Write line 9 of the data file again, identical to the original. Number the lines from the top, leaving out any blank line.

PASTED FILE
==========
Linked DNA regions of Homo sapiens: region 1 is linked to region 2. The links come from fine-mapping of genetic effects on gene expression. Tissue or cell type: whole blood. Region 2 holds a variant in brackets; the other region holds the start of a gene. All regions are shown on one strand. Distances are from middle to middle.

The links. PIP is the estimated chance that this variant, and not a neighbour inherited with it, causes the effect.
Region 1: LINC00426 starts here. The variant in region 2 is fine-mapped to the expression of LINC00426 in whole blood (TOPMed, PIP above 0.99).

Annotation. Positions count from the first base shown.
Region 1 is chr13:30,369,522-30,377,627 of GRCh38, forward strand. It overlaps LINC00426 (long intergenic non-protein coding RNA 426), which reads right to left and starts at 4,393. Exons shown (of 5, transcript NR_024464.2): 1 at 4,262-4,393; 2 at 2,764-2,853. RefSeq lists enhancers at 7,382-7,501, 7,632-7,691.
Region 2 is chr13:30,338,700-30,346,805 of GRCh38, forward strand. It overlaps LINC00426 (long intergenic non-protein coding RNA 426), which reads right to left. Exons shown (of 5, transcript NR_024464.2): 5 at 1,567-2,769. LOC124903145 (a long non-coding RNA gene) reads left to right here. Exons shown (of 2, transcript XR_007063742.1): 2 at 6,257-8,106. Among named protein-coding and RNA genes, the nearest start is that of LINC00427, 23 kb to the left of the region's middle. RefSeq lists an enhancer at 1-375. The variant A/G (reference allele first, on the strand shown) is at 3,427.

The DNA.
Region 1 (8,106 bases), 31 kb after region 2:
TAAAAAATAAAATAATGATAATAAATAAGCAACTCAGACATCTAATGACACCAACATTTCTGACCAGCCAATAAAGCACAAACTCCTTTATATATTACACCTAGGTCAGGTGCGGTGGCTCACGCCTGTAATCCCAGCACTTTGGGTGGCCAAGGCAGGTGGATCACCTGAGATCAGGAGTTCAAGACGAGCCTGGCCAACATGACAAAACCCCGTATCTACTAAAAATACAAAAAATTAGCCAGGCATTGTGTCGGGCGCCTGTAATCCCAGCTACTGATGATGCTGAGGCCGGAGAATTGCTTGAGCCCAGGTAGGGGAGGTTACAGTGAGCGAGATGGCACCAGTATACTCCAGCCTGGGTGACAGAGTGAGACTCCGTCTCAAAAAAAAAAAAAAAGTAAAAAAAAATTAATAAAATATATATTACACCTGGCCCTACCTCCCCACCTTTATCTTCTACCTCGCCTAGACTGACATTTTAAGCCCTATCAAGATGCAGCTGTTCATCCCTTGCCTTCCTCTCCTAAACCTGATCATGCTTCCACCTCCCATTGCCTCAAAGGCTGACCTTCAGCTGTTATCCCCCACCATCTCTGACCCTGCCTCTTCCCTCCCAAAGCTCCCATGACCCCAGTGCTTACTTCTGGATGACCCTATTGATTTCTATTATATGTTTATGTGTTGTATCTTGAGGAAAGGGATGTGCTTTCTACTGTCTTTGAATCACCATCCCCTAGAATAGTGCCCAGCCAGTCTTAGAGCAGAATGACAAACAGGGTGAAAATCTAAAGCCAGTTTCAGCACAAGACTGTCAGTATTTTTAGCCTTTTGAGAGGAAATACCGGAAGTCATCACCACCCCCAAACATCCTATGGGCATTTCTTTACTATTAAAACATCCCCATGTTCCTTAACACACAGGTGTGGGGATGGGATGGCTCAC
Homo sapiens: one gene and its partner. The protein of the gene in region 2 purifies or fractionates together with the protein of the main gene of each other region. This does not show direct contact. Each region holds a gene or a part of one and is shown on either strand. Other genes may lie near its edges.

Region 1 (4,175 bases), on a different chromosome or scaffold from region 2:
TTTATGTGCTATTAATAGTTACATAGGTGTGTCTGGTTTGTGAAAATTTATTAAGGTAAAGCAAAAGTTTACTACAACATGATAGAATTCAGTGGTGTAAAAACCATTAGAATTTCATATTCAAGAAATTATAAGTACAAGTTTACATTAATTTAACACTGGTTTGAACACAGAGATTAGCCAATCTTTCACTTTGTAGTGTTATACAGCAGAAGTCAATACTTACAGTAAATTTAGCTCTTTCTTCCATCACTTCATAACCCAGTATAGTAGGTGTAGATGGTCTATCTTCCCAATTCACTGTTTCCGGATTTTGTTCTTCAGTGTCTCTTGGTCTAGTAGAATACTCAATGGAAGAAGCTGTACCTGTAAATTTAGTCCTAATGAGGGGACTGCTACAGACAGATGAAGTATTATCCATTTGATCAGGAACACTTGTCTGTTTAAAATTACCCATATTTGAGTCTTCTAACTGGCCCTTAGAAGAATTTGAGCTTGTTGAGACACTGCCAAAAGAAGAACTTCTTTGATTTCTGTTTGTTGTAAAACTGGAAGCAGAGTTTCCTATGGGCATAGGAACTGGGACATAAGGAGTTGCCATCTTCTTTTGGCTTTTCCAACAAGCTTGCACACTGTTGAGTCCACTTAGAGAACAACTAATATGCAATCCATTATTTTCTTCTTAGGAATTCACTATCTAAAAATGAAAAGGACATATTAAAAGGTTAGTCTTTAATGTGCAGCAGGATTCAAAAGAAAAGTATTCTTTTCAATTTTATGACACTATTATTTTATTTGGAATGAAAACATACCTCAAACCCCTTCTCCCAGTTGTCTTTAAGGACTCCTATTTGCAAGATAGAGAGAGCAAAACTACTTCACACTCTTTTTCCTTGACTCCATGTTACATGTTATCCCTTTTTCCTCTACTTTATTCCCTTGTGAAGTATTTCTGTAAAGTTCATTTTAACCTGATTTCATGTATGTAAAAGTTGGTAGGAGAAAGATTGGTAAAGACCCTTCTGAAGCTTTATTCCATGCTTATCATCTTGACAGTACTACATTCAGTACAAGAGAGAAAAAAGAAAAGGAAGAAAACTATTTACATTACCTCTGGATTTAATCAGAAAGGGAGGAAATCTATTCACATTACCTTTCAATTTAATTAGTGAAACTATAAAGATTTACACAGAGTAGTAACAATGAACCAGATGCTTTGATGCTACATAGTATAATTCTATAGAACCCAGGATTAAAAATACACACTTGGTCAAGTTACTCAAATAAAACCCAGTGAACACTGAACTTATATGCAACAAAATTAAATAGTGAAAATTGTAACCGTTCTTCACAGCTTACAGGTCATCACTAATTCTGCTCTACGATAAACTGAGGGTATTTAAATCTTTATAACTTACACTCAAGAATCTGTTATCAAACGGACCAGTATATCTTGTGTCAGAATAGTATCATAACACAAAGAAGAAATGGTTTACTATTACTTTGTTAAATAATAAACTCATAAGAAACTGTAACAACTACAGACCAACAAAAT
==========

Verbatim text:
TAAAAAATAAAATAATGATAATAAATAAGCAACTCAGACATCTAATGACACCAACATTTCTGACCAGCCAATAAAGCACAAACTCCTTTATATATTACACCTAGGTCAGGTGCGGTGGCTCACGCCTGTAATCCCAGCACTTTGGGTGGCCAAGGCAGGTGGATCACCTGAGATCAGGAGTTCAAGACGAGCCTGGCCAACATGACAAAACCCCGTATCTACTAAAAATACAAAAAATTAGCCAGGCATTGTGTCGGGCGCCTGTAATCCCAGCTACTGATGATGCTGAGGCCGGAGAATTGCTTGAGCCCAGGTAGGGGAGGTTACAGTGAGCGAGATGGCACCAGTATACTCCAGCCTGGGTGACAGAGTGAGACTCCGTCTCAAAAAAAAAAAAAAAGTAAAAAAAAATTAATAAAATATATATTACACCTGGCCCTACCTCCCCACCTTTATCTTCTACCTCGCCTAGACTGACATTTTAAGCCCTATCAAGATGCAGCTGTTCATCCCTTGCCTTCCTCTCCTAAACCTGATCATGCTTCCACCTCCCATTGCCTCAAAGGCTGACCTTCAGCTGTTATCCCCCACCATCTCTGACCCTGCCTCTTCCCTCCCAAAGCTCCCATGACCCCAGTGCTTACTTCTGGATGACCCTATTGATTTCTATTATATGTTTATGTGTTGTATCTTGAGGAAAGGGATGTGCTTTCTACTGTCTTTGAATCACCATCCCCTAGAATAGTGCCCAGCCAGTCTTAGAGCAGAATGACAAACAGGGTGAAAATCTAAAGCCAGTTTCAGCACAAGACTGTCAGTATTTTTAGCCTTTTGAGAGGAAATACCGGAAGTCATCACCACCCCCAAACATCCTATGGGCATTTCTTTACTATTAAAACATCCCCATGTTCCTTAACACACAGGTGTGGGGATGGGATGGCTCAC